BUILDING A FUTURE FOR THEMSELVES AND OTHERS
Alberta, Canada. Brent wears a Habitat shirt with the slogan “A World Where
Everyone Has a Decent Place to Live.”[/caption]
Stuart Beals has helped build more than a dozen houses on two continents, and he doesn’t live in any of them.
For more than five years, Stuart has volunteered with Lawrence Habitat for Humanity. He finished his 16th build this summer. Most of his projects have benefited families in the Lawrence area, but this summer he traveled to southern Malawi in Africa to build houses there.
Stuart started volunteering with Habitat about a year after he retired from Johnson County Community College. He started the school’s photography program in the 1970s, then transitioned to digital imaging and interactive media as technology advanced. In retirement, he was looking for a way to contribute his time and skills to others. Stuart had some construction experience, so Habitat seemed like a natural choice.
“I just like the fact that it’s so tangible,” Stuart said. “Maybe I’m kind of a knuckle-dragger, but I like the sheer physicality of building a house. I like working outdoors; I always have.”
Stuart quickly learned how to do a lot of new things on the job site, from following the surveyors’ pins to laying the foundation to building stairs to installing trim. (Volunteers can’t do any jobs that the law requires be done by a contractor: electrical, plumbing, HVAC and the like.) There is a full-time licensed construction supervisor on every build. On designated “build days,” groups of volunteers are assigned to a specific task. Usually these are groups of co-workers or members of an organization who sign up for a one-day project. Long-term volunteers like Stuart help teach and lead the day workers, and they come out to work on days when the groups aren’t there.
In Malawi, however, the job was radically different. Instead of building three-bedroom homes with drywall and siding, Stuart’s Habitat crew was making bricks out of the surrounding soil and well water from a bore hole.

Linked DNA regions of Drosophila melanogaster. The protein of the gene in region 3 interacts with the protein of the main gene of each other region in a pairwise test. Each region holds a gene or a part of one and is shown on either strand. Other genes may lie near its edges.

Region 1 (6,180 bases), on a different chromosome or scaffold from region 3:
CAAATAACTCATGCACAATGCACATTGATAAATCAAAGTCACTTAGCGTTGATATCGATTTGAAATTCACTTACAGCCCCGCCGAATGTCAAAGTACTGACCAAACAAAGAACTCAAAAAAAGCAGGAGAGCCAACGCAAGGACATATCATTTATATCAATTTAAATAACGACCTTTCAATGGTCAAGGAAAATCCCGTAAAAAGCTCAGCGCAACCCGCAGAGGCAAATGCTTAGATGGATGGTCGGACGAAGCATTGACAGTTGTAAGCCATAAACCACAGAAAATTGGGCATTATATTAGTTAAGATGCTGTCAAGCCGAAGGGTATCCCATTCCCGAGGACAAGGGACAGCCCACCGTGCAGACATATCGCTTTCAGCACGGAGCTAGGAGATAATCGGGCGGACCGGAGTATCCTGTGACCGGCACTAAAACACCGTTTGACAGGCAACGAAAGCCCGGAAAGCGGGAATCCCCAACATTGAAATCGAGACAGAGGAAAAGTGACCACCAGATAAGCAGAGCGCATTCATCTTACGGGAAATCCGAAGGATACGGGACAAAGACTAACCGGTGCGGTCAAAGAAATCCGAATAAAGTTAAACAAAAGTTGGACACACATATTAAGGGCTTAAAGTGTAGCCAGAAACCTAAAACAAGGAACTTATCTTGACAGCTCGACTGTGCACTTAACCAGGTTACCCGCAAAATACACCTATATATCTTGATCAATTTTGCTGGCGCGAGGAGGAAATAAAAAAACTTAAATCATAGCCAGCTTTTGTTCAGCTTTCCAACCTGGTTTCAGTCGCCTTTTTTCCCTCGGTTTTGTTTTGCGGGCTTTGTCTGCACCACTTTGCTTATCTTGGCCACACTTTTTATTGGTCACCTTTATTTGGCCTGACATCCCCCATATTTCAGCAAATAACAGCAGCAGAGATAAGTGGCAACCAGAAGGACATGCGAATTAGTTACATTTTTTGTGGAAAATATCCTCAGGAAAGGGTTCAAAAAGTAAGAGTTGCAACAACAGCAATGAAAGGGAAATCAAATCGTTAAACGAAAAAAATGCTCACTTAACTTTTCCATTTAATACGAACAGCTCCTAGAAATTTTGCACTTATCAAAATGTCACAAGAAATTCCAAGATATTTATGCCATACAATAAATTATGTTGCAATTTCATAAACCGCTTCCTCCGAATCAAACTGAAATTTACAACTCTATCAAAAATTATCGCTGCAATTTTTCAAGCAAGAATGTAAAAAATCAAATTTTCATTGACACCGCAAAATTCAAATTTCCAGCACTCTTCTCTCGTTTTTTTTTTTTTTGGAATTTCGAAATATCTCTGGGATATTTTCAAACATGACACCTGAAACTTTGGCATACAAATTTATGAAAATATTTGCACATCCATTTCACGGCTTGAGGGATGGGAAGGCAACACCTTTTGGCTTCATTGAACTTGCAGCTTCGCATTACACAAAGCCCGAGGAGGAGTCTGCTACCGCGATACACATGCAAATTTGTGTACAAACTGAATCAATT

“They were tiny houses by our standards. It was a different experience.” The homes were built for families who have taken in orphans.
This wasn’t Stuart’s first trip to Africa – soon after he retired, he and his wife, Nancy, spent two months there. “Africa cast a spell on me,” he said. And Nancy loves to travel in Europe. But the freedom to travel was overshadowed by the burden of making sure their home was maintained and safe while they were gone. That’s one reason Nancy and Stuart began looking for a senior living community.
They had many friends their own age whose parents were still living in their homes but struggling to do so without help. Nancy and Stuart didn’t want their own children to worry about them. Nancy was a nurse, so she also applied her knowledge to their research for a place to live. They found Lawrence Presbyterian Manor had an “unblemished record” in quality of nursing care.
“That was super important. We really did our homework, and Presbyterian Manor stood out in the quality of care. The fact that it’s a nonprofit is reflected in the values they bring to their care,” Stuart said.
Now, when they want to jet off to another country or continent – or just to see their sons in Washington state – they’re secure in knowing their home is in good hands.
For more information about volunteering with Lawrence Habitat for Humanity, visit their website at www.lawrencehabitat.org.